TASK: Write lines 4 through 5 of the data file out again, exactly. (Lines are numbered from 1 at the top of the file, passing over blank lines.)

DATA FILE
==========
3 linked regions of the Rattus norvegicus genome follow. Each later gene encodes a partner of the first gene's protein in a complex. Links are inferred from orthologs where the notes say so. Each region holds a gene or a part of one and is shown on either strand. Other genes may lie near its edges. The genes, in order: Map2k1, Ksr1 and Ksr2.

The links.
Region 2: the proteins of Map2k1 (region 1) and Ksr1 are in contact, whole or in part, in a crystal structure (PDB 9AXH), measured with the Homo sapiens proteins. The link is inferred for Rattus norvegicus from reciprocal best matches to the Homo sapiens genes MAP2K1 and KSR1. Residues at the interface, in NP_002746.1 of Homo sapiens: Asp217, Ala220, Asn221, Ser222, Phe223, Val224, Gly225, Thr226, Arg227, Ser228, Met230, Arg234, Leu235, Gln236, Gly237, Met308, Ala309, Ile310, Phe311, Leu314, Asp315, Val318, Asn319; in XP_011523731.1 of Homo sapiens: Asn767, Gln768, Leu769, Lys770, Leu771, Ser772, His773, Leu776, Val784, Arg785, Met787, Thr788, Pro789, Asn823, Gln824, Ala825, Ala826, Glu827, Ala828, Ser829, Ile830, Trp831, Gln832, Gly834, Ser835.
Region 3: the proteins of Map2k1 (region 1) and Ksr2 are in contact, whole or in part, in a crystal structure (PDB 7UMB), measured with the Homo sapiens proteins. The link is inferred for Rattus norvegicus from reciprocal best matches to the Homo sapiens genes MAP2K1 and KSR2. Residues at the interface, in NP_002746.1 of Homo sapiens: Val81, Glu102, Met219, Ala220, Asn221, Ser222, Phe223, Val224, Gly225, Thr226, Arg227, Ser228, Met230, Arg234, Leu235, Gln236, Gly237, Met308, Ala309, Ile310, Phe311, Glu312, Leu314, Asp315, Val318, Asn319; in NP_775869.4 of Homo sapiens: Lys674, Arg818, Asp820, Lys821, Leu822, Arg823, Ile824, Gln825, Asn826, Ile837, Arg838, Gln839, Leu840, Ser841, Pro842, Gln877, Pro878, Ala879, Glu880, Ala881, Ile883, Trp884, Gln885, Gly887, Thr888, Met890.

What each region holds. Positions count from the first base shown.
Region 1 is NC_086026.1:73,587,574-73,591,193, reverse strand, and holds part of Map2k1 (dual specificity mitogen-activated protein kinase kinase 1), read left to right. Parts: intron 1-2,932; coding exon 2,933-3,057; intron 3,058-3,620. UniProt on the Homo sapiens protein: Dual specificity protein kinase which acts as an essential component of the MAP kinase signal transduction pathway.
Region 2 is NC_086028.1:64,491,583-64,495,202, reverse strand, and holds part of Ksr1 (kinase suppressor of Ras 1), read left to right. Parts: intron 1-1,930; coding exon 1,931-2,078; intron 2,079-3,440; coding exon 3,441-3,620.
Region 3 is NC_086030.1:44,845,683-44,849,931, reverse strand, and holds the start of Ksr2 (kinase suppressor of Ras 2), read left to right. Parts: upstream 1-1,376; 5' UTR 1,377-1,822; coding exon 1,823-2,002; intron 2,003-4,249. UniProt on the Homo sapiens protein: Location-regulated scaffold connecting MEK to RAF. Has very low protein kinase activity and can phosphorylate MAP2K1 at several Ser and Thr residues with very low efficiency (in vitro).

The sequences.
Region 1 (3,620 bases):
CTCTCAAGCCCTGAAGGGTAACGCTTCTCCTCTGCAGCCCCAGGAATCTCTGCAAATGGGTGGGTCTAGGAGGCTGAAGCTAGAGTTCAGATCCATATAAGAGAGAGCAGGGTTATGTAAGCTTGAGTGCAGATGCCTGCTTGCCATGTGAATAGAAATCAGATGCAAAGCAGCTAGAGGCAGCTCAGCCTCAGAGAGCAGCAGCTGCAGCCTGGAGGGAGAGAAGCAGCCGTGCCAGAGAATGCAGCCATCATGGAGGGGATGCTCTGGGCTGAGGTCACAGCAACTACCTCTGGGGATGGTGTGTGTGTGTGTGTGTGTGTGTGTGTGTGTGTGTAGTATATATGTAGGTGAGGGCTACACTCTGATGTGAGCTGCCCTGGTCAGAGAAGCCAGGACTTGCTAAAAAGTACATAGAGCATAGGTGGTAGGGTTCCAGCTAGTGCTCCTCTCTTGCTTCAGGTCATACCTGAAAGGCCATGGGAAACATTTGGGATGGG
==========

Region 3: the proteins of Map2k1 (region 1) and Ksr2 are in contact, whole or in part, in a crystal structure (PDB 7UMB), measured with the Homo sapiens proteins. The link is inferred for Rattus norvegicus from reciprocal best matches to the Homo sapiens genes MAP2K1 and KSR2. Residues at the interface, in NP_002746.1 of Homo sapiens: Val81, Glu102, Met219, Ala220, Asn221, Ser222, Phe223, Val224, Gly225, Thr226, Arg227, Ser228, Met230, Arg234, Leu235, Gln236, Gly237, Met308, Ala309, Ile310, Phe311, Glu312, Leu314, Asp315, Val318, Asn319; in NP_775869.4 of Homo sapiens: Lys674, Arg818, Asp820, Lys821, Leu822, Arg823, Ile824, Gln825, Asn826, Ile837, Arg838, Gln839, Leu840, Ser841, Pro842, Gln877, Pro878, Ala879, Glu880, Ala881, Ile883, Trp884, Gln885, Gly887, Thr888, Met890.

What each region holds. Positions count from the first base shown.